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ABSTRACT: Thirty-two gilts were used to evaluate the effects of increased dietary energy and CP during late gestation on mammary development. On d 75 of gestation, gilts were assigned randomly in a 2 x 2 factorial arrangement to adequate (5.76 Mcal ME/d) or increased (10.5 Mcal ME/d) energy and adequate (216 g CP/d) or increased (330 g CP/d) protein. On d 105 of gestation, gilts were slaughtered and total mastectomies were performed. Mammary tissue was separated into mammary parenchymal and mammary extraparenchymal stromal tissue and analyzed for DNA, RNA, protein and lipid. No interactions between dietary energy and protein level were detected (P greater than .20). When adjusted for number of mammary glands and maternal BW (weight of the sow less the weight of the fetuses), mammary parenchymal weight was 27% greater (P less than .03) in gilts fed adequate energy than in gilts fed increased energy, but mammary extraparenchymal stroma weight was unaffected by dietary energy level. Total mammary parenchymal DNA was 30% greater in gilts fed adequate energy than in gilts fed increased energy (P less than .03). Total mammary parenchymal RNA (P less than .02) and total mammary parenchymal protein (P less than .02) also were greater in gilts fed adequate energy than in gilts fed increased energy. Dietary protein level did not affect mammary variables measured, except that increased dietary protein tended to reduce mammary extraparenchymal stromal weight (P less than .09). Increased dietary protein between d 75 and d 105 of gestation did not benefit mammary development, but increased dietary energy was detrimental to development of mammary secretory tissue.Journal of Animal Science 02/1991; 69(1):194-200. · 2.09 Impact Factor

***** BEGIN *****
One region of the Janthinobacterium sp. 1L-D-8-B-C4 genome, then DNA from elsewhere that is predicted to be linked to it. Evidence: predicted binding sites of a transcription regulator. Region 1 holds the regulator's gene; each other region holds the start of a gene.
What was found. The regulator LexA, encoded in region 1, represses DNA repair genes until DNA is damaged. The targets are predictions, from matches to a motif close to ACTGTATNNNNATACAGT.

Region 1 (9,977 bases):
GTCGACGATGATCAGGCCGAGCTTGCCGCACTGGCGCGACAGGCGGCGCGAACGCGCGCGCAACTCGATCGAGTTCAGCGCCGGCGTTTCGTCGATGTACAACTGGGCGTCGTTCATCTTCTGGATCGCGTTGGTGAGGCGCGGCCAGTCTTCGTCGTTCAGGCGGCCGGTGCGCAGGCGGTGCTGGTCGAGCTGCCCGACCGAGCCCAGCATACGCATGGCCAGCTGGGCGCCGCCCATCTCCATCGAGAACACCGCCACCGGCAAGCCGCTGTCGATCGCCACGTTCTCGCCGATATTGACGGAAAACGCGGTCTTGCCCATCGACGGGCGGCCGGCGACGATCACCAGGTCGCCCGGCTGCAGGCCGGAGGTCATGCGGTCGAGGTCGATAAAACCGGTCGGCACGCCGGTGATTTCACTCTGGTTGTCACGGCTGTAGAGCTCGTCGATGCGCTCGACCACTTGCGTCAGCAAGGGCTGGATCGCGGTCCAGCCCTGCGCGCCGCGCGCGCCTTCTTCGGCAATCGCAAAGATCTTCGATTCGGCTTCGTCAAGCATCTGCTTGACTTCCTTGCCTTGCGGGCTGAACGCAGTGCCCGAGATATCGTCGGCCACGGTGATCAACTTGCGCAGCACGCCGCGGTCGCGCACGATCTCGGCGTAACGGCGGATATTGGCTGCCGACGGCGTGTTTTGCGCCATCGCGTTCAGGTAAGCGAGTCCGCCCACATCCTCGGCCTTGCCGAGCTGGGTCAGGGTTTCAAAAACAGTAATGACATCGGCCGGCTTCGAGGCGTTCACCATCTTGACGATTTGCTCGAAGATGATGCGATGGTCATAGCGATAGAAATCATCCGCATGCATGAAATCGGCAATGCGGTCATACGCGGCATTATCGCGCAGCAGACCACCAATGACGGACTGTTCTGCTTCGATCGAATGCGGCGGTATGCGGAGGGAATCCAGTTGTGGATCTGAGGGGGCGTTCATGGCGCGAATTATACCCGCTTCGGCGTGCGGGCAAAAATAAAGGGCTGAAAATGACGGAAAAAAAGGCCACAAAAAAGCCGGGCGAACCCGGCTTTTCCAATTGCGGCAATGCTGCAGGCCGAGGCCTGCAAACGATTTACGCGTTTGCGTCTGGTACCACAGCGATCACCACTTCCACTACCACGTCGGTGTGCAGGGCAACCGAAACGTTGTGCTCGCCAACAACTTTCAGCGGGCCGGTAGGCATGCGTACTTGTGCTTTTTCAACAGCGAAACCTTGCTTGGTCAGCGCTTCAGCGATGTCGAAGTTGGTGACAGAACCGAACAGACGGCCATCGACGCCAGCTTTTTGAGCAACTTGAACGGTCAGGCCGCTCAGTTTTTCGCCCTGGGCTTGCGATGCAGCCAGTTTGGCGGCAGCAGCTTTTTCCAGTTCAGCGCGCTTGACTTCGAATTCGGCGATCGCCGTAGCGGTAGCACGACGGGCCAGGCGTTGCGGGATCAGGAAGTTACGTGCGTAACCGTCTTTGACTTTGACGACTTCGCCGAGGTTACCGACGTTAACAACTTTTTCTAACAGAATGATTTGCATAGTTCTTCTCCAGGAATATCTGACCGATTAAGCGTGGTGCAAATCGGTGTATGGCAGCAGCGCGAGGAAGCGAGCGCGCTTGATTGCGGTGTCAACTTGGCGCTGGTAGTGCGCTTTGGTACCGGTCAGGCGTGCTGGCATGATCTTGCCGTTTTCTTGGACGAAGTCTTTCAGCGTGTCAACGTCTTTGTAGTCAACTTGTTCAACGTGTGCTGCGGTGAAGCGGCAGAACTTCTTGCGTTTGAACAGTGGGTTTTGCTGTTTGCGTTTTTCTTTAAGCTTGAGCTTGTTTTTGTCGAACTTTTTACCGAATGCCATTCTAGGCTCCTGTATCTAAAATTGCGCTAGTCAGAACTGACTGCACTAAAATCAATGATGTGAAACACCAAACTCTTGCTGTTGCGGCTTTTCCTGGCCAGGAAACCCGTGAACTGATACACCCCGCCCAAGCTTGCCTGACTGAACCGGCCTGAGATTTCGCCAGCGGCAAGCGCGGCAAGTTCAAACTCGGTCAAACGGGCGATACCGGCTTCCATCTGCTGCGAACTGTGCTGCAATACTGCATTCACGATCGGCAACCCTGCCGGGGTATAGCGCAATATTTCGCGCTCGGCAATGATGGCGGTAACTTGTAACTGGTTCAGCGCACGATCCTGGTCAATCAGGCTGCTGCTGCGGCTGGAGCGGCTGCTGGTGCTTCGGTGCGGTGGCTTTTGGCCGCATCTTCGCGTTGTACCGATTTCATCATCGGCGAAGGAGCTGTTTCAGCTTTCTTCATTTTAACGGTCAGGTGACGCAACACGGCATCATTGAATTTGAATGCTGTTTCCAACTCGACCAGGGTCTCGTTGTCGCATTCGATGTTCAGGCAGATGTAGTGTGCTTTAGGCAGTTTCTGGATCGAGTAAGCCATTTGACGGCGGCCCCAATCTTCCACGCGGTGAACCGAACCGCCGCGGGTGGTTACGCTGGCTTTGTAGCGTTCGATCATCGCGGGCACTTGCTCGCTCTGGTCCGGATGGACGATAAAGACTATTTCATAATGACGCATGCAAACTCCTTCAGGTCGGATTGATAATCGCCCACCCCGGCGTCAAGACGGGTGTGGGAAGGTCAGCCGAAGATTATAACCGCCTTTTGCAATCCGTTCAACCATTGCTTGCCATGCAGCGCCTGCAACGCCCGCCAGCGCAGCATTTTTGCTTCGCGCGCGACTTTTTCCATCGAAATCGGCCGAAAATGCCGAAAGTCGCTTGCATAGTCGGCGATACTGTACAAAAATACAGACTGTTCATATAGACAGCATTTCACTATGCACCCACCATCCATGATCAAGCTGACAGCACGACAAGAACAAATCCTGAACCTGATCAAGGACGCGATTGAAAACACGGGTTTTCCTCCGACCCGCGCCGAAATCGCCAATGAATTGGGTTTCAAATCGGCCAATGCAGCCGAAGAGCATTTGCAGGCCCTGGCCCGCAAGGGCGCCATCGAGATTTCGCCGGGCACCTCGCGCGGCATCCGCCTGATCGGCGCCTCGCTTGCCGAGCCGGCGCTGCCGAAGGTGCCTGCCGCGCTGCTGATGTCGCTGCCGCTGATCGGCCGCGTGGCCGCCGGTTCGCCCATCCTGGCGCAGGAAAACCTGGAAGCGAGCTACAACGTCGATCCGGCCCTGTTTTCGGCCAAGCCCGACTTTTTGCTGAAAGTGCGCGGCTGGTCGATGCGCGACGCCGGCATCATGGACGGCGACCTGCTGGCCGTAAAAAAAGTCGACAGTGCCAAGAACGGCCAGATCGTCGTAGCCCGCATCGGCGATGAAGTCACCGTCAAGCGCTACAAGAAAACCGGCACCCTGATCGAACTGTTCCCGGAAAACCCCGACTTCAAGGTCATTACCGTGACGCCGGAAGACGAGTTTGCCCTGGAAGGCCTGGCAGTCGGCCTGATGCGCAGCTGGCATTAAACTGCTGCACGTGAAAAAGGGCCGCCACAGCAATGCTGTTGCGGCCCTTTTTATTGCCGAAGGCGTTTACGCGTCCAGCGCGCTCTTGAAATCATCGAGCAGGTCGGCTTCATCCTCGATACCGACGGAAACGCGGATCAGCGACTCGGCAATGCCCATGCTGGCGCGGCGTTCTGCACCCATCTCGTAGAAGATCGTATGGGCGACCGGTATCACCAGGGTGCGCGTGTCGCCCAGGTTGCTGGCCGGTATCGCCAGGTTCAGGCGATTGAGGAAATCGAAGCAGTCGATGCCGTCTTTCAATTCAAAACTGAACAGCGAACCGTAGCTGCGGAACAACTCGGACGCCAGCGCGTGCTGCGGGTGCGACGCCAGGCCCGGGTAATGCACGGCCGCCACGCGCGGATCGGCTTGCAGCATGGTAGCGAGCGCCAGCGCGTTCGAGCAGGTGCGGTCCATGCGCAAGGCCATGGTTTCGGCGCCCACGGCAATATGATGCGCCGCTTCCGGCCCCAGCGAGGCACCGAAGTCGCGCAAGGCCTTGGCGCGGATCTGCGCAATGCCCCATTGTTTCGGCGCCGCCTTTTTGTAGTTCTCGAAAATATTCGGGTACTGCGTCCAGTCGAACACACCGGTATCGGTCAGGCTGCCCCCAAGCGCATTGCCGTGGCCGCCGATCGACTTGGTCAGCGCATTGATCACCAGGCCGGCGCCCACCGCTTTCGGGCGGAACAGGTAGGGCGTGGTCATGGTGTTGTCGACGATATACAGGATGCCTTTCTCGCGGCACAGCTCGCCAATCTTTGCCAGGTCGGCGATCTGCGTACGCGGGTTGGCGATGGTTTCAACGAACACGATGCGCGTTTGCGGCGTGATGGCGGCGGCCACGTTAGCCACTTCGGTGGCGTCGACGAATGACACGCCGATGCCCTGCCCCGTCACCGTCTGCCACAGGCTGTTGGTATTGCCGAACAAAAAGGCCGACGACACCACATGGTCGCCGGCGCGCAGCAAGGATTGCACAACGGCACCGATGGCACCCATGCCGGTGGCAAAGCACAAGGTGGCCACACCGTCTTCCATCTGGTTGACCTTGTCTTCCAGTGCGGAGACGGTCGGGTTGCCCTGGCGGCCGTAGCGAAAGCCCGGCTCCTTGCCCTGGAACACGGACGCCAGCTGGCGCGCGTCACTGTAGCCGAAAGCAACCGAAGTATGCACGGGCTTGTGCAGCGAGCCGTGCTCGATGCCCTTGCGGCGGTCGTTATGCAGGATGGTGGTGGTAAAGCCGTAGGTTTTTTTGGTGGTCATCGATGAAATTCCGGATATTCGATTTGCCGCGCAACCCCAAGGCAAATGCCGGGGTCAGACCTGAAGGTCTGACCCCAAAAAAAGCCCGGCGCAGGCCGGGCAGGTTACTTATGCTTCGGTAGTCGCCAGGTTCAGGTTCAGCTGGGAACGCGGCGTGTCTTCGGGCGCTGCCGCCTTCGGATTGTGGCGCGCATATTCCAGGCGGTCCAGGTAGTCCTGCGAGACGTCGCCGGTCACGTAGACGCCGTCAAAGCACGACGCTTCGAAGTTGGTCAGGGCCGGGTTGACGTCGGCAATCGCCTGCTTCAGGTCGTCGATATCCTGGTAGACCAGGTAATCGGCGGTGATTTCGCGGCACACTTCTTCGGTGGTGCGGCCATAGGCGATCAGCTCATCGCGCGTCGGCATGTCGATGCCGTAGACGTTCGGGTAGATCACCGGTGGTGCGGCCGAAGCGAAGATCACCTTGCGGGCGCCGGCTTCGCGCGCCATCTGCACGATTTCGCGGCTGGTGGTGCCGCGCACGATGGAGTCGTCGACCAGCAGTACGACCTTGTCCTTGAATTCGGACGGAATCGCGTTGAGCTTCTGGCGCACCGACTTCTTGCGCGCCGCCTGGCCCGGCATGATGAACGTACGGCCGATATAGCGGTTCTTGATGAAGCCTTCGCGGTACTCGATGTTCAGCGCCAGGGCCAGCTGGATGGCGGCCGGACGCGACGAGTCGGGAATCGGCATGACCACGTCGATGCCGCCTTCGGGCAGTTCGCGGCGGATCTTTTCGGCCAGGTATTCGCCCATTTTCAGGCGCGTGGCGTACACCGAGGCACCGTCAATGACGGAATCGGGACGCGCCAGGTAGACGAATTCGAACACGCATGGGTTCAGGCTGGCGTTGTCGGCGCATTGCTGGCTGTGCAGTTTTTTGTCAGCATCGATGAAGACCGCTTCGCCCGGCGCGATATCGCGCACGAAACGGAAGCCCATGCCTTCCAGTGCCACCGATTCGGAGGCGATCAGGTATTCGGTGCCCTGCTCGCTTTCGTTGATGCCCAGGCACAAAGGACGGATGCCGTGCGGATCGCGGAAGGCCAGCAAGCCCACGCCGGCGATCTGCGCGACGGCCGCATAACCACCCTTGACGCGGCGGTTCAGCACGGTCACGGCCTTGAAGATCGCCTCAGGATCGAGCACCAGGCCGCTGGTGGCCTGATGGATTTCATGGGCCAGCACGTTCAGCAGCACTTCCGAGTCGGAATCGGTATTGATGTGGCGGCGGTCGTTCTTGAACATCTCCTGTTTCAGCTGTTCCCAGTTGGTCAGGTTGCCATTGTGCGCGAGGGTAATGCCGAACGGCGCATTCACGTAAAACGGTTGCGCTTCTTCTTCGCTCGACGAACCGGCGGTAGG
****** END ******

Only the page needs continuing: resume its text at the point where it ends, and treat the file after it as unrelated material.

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ABSTRACT: The mammary gland of the lactating mouse synthesizes and secretes milk lipid equivalent to its entire body weight in a single 20-day lactation cycle, making it one of the most active lipid synthetic organs known. We test the hypothesis that multiple control points and potential regulatory mechanisms regulate milk lipid synthesis at the level of gene expression. The mammary transcriptome of 130 genes involved in glucose metabolism was examined at late pregnancy and early lactation, utilizing data obtained from microarray analysis of mammary glands from quadruplicate FVB mice at pregnancy day 17 and lactation day 2. To correlate changes with physiological parameters, the metabolome obtained from magnetic resonance spectroscopy of flash-frozen glands at day 17 of pregnancy was compared with that at day 2 of lactation. A significant increase in carbohydrates (glucose, lactose, sialic acid) and amino acids (alanine, aspartate, arginine, glutamate) with a moderate increase in important osmolytes (myo-inositol, betaine, choline derivatives) were observed in the lactating gland. In addition, diets containing 8% or 40% lipid were fed from lactation days 5-10 and mammary glands and livers of triplicate FVB mice prepared for microarray analysis. The results show that substantial regulation of lipid synthesis occurs at the level of mRNA expression and that some of the regulation points differ substantially from the liver. They also implicate the transcription factor SREBP-1c in regulation of part of the pathway.Physiological Genomics 03/2007; 28(3):323-36. · 2.81 Impact Factor